Modern European bistros are fast becoming dime-a-dozen, and truth be told, Park Hotel Clarke Quay (it's that forgotten corner between UE Square and Robertson Walk) hasn't really been on our radar when it came to dining around that area. Plus, when a set lunch is that crazy affordable, our innate Singaporean cynicism inevitably kicks into high gear.
But we let down our guards a little when we were greeted by a resort-like charm that evoked memories of lounging around the Mediterranean. And with the arched alcove booths, the experience was beginning to feel more like an intimate meal at someone's house, than in a hotel in the heart of town. By the time the second dish rolled around, we were eager to shed our cloaks of cynicism to root for cosy little Porta.
Porta's (and Park Hotel Clarke Quay's) new executive chef Michael Suyanto hails from a fine-dining background, specifically, that of the revered Les Amis restaurant group. His last gig was at Bistro du Vin ─ arguably one of the best examples of casual fine-dining done right ─ and it looks like he's done a great job of replicating that success here with the same gregarious vibe and stellar food, at even more wallet-friendly prices.
The menu can largely be summed up as hearty, European comfort food. It's concise with just six appetisers and six mains, but Chef Michael's fastidious French training ensures that the culinary team nails it every time.
Ravioles de Royans
While a la carte prices are set at a happy, mid-range tier (most mains are between $22 and $26), the set lunch is so cheap that it's almost criminal not to take advantage of it. A 2-course set (your choice of appetiser-main, or main-dessert pairing) is a mere $18, and the 3-course version is still only $22. There's nothing patronising about the options on the set menu either, with choices like house-smoked salmon, angel hair pasta, mini cheese ravioli and roasted haddock fillet.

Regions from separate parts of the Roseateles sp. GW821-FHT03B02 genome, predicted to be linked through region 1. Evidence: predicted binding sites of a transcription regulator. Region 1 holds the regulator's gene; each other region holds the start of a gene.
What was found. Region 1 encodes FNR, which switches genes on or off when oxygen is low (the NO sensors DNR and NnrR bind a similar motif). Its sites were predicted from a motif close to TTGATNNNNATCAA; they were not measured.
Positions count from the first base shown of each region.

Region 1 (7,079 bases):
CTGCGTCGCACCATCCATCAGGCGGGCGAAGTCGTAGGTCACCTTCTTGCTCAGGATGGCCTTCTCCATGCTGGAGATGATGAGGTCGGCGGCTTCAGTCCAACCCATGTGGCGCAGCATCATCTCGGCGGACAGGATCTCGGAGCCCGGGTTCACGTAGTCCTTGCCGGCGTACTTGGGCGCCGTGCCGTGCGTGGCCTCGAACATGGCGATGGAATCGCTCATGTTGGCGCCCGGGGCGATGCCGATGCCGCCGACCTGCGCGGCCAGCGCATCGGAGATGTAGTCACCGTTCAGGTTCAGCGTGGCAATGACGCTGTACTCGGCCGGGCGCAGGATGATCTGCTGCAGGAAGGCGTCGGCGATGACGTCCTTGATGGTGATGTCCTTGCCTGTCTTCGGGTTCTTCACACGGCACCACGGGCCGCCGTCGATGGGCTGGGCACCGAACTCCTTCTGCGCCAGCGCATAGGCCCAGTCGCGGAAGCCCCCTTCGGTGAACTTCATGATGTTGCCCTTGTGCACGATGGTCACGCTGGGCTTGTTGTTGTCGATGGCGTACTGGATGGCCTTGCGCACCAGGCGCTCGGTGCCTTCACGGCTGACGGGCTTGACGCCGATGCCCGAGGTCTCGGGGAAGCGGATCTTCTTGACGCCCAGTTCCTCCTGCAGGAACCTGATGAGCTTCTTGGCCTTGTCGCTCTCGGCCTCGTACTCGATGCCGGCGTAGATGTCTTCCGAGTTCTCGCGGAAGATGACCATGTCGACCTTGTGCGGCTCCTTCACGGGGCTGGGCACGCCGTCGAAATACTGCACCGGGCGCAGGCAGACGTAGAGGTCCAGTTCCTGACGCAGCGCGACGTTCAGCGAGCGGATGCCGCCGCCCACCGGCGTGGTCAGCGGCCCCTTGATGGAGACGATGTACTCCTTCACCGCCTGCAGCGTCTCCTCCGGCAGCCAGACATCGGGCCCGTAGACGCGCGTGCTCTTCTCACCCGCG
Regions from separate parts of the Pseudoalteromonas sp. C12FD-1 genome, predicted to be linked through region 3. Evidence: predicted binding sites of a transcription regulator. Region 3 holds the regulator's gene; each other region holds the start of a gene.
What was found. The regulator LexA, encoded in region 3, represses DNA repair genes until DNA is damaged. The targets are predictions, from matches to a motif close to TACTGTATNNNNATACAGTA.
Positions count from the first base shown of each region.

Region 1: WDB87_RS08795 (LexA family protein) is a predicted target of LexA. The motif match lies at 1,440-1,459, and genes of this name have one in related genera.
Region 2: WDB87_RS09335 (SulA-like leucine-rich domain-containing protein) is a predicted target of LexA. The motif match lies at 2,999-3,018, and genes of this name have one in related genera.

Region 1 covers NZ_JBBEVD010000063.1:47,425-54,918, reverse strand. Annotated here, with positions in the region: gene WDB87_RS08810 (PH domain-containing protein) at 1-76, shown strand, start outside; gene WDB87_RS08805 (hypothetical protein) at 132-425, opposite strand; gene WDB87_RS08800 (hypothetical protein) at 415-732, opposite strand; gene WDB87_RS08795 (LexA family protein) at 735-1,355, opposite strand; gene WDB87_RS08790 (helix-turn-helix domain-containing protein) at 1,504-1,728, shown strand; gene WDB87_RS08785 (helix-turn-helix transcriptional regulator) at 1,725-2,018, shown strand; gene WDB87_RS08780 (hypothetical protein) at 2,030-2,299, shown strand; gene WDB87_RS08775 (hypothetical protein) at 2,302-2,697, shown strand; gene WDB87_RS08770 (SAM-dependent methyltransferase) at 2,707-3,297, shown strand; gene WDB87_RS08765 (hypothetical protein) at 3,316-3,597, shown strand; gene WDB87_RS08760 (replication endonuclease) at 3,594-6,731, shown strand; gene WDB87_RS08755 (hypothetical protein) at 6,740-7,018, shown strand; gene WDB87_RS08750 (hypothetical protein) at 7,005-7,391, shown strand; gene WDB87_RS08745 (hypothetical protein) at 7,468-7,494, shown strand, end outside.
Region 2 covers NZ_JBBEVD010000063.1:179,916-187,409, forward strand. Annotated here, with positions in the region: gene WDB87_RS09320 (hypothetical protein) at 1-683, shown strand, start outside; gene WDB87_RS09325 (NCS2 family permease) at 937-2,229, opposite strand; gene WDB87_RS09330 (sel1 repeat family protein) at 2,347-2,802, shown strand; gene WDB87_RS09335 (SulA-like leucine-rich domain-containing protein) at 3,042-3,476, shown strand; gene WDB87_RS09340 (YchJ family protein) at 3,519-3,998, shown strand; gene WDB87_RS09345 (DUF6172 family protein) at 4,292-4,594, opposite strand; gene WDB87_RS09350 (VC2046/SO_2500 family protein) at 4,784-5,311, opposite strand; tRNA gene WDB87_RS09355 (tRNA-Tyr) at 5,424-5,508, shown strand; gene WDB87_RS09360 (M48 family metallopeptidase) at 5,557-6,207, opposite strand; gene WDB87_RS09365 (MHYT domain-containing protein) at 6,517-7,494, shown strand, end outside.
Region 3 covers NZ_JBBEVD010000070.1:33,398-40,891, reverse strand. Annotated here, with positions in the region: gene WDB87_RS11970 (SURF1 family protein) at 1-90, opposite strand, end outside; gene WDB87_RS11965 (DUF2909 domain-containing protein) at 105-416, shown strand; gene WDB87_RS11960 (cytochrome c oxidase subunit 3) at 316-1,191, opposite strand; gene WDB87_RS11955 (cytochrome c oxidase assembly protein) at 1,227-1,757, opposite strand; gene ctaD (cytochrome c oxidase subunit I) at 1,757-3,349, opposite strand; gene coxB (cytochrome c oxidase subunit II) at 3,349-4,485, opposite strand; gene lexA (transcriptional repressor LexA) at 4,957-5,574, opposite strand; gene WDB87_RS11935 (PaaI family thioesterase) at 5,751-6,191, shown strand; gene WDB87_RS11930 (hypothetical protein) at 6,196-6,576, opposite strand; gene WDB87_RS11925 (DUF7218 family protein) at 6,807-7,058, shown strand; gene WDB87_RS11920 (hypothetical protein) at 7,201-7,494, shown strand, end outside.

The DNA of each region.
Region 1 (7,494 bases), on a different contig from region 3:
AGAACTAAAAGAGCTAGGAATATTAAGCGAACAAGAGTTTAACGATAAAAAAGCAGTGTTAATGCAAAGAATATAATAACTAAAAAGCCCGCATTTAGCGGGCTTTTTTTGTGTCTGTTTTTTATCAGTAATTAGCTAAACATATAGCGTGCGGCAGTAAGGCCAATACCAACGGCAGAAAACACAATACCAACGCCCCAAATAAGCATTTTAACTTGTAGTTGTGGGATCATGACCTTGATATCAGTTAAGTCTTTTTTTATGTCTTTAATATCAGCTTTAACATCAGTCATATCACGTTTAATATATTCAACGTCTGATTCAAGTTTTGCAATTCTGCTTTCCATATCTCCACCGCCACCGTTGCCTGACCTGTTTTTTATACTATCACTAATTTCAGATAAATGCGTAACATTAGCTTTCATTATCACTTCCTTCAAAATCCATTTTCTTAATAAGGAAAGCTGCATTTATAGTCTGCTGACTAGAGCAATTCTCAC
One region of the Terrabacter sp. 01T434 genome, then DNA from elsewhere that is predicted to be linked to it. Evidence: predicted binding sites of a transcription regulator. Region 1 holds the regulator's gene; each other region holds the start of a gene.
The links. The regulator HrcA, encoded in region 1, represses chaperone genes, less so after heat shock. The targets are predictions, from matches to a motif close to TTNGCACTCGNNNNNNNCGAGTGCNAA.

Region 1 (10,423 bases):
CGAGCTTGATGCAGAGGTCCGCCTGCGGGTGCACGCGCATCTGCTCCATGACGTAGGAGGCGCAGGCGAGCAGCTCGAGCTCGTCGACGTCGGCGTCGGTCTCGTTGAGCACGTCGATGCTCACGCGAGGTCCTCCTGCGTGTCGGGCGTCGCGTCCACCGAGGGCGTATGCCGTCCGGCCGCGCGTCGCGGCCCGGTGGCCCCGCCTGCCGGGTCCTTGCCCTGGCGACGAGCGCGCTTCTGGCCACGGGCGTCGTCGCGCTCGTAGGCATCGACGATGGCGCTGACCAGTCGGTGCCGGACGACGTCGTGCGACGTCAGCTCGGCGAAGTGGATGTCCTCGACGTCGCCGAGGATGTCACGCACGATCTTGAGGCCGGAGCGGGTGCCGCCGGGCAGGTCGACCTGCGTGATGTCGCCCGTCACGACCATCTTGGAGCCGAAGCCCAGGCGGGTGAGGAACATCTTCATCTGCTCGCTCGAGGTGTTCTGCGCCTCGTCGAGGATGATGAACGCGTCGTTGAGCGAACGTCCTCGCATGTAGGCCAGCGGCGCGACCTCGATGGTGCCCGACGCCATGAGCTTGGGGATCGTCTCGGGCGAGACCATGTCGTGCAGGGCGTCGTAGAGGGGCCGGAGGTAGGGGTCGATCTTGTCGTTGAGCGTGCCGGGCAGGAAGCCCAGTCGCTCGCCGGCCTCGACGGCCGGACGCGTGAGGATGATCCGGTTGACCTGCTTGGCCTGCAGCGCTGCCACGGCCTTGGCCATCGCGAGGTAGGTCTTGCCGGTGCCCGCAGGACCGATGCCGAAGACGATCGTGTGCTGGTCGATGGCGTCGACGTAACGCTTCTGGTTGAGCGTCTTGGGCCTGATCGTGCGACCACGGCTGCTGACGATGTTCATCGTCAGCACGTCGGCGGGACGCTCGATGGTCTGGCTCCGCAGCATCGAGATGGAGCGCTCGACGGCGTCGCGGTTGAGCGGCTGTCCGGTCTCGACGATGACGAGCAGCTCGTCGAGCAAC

As much as Chilled Angel Hair pasta is cliche, we couldn't help but gravitate towards it, especially since it was exclusive to the set lunch menu. While the dressing was standard ─ Japanese kombu seaweed, avruga caviar and truffle oil ─ the execution was en-pointe and the generous portion had us questioning the staff twice if it were indeed an appetiser rather than a main!
But it was the Ravioles de Royans that cemented Porta's place in our hearts: A warm pile of mini squares of emmental-and-comte raviolis. It wasn't anything fancy, yet every bite was comfort for the soul. Thanks to the tangy character of the tomato cream sauce, and those little cubes of ratatouille, this is an all-season dish ─ light enough on the palate through hot spells, and rich enough for sweater days.
If you're dining in a group, you'll do well to mix set lunches with a la carte orders for sharing. The Spanish Octopus ($18) from the regular menu was easily one of the best in town, supple with a lovely smoky aroma. But the accompanying patatas bravas almost stole the show, all fluffy and crisp, and we half-contemplated begging Chef to add the spuds as a standalone item on the menu.
Consider sharing the Porta Burger ($23) too. The hefty Angus beef patty arrived to the table a glorious pink, set between toasty brioche buns, and gussied up with caramelised onions, cheddar and crisped bacon. And even at the risk of sounding like we've got potatoes on our brain, we can't help but rave over the side of French fries. Especially with the mini jar of Alain Milliat ketchup (it's $1.50 for an additional bottle, but totally worth it).
The Coconut Blancmange from the set menu ($12 for a la carte) was panna cotta with a tropical spin. The wobbly custard carried a light perfume of coconut, adorned with passionfruit coulis for sultry sweetness, and crumble for crunch. It may sound heavy on paper, it was a surprisingly balanced marriage between bright and soft flavours.
French/European fare at this price bracket isn't entirely new. Saveur and Garçons have done that for a while, at slightly lower price points when comparing a la carte menus. But Porta's cuisine has a certain polishedness that its cheaper competitors lacked (not that we'll fault them much, at the low prices they charge). Soul food, breezy Mediterranean allure and attentive service ─ that's one heck of a winning combination to draw us in for repeat visits.
Porta, level one, Park Hotel Clarke Quay, 1 Unity Street, tel: 6593-8855. Open daily, 11am-10.30pm.